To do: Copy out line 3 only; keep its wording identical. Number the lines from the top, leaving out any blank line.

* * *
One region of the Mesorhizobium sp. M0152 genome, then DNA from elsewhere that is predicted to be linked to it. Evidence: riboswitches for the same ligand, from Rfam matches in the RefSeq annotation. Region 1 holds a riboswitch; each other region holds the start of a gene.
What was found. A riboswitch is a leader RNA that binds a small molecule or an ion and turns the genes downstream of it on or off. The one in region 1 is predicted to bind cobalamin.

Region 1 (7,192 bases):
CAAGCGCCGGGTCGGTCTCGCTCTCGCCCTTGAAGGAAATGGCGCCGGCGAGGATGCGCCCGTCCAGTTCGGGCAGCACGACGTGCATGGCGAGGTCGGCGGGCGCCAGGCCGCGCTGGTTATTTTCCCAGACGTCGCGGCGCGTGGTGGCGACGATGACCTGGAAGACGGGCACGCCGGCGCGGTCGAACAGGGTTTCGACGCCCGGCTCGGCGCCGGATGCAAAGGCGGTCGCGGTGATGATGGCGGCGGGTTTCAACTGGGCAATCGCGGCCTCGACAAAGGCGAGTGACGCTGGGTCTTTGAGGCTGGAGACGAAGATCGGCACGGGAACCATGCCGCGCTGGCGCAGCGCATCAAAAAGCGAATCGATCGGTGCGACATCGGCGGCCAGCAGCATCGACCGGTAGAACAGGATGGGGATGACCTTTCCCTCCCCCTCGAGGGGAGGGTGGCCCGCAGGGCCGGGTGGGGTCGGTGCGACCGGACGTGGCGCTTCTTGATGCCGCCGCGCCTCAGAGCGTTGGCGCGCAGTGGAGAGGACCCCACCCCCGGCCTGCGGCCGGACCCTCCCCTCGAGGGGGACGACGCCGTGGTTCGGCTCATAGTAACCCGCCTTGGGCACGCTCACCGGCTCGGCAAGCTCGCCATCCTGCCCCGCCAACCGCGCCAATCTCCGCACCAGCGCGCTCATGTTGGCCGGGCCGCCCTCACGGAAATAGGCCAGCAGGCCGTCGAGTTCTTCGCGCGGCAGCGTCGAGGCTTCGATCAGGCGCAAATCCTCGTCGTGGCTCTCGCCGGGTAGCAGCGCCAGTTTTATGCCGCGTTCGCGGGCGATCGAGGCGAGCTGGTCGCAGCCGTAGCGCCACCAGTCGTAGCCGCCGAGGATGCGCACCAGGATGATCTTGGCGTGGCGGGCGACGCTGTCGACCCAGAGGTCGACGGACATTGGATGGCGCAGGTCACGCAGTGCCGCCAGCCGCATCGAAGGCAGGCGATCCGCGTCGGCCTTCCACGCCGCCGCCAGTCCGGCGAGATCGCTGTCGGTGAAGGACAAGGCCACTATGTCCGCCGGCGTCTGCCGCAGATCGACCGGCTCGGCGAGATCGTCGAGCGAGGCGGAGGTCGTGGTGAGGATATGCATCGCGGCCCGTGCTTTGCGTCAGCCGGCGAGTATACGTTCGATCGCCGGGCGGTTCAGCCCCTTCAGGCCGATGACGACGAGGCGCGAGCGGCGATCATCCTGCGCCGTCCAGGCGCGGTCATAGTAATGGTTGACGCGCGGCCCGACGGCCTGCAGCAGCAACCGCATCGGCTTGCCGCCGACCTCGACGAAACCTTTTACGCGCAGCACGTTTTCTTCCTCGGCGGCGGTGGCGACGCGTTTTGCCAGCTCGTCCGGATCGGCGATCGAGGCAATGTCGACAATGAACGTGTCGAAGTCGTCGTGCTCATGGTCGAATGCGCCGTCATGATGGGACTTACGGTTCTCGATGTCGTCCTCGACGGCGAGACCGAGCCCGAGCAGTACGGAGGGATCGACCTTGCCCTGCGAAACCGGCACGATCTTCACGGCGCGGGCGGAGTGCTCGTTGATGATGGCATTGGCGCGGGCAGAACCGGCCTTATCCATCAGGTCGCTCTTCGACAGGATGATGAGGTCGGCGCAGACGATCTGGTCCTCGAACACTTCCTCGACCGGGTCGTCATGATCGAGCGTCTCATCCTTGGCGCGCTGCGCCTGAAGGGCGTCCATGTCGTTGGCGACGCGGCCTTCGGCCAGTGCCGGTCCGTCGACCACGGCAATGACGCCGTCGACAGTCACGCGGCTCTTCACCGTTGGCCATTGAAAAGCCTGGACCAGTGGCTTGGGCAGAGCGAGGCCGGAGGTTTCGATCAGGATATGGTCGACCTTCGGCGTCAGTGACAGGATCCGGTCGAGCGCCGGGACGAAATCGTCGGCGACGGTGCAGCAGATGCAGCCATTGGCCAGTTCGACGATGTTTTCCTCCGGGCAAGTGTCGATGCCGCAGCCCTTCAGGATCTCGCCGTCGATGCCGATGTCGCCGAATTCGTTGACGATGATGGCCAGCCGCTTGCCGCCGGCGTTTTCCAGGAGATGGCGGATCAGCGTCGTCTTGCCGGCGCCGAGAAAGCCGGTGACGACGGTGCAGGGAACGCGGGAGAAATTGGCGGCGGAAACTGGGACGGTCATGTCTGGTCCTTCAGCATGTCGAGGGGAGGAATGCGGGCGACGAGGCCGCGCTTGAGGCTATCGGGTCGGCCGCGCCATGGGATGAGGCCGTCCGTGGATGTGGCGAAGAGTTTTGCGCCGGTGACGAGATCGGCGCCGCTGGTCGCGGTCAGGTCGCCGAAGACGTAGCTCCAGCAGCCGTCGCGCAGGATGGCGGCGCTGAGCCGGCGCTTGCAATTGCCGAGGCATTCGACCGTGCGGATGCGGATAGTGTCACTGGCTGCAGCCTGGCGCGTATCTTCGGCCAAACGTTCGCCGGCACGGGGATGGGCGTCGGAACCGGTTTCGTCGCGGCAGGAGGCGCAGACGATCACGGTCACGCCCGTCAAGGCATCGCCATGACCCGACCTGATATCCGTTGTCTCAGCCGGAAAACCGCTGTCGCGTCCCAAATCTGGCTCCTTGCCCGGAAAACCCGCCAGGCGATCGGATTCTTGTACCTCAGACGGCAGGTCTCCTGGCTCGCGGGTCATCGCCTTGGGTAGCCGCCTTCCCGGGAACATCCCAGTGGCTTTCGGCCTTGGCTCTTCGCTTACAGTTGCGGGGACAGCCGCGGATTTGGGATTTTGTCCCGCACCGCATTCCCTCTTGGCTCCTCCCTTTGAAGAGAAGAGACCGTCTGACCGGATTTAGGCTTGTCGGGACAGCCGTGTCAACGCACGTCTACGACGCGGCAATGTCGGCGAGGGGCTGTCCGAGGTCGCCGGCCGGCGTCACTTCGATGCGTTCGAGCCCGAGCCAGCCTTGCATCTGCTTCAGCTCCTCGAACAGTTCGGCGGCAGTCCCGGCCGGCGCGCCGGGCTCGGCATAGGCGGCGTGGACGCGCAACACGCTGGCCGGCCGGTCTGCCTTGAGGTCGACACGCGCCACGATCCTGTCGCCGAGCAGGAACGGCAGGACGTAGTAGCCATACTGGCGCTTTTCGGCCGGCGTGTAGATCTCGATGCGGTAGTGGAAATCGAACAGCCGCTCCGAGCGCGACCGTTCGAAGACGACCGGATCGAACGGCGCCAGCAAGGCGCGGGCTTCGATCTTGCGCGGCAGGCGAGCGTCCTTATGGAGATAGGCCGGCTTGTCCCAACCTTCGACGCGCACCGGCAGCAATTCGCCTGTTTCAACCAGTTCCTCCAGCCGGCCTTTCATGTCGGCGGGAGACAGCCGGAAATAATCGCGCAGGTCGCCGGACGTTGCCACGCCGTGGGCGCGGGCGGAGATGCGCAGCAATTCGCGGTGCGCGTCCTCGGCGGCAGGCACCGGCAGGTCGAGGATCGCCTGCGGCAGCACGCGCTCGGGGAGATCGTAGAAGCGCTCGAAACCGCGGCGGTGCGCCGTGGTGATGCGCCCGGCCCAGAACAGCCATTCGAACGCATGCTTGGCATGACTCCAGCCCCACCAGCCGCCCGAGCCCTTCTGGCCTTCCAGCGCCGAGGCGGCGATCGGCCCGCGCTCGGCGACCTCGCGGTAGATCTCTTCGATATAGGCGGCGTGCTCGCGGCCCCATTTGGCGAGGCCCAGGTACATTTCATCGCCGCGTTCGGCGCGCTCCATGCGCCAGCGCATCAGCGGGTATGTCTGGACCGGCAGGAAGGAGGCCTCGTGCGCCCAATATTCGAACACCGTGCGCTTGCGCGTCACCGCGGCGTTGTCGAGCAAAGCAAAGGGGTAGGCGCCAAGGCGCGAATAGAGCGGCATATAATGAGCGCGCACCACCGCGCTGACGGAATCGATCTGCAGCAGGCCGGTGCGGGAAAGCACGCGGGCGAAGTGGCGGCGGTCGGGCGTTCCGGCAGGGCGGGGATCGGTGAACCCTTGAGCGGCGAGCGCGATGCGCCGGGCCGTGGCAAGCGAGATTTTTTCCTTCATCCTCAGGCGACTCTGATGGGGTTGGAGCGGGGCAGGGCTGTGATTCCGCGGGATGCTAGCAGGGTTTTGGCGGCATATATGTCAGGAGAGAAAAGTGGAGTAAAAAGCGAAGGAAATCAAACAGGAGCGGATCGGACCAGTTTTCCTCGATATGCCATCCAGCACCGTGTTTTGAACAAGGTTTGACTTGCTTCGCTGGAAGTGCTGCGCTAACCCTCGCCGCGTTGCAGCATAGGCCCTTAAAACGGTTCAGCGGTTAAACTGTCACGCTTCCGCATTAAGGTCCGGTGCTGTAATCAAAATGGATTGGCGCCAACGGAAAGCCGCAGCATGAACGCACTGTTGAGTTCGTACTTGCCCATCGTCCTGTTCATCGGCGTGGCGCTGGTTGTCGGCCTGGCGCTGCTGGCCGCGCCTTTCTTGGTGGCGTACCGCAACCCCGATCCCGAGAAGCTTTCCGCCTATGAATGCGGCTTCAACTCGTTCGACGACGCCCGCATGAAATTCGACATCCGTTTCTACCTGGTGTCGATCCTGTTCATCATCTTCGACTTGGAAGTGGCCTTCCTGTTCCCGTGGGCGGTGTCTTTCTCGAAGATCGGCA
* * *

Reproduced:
Region 1 (7,192 bases):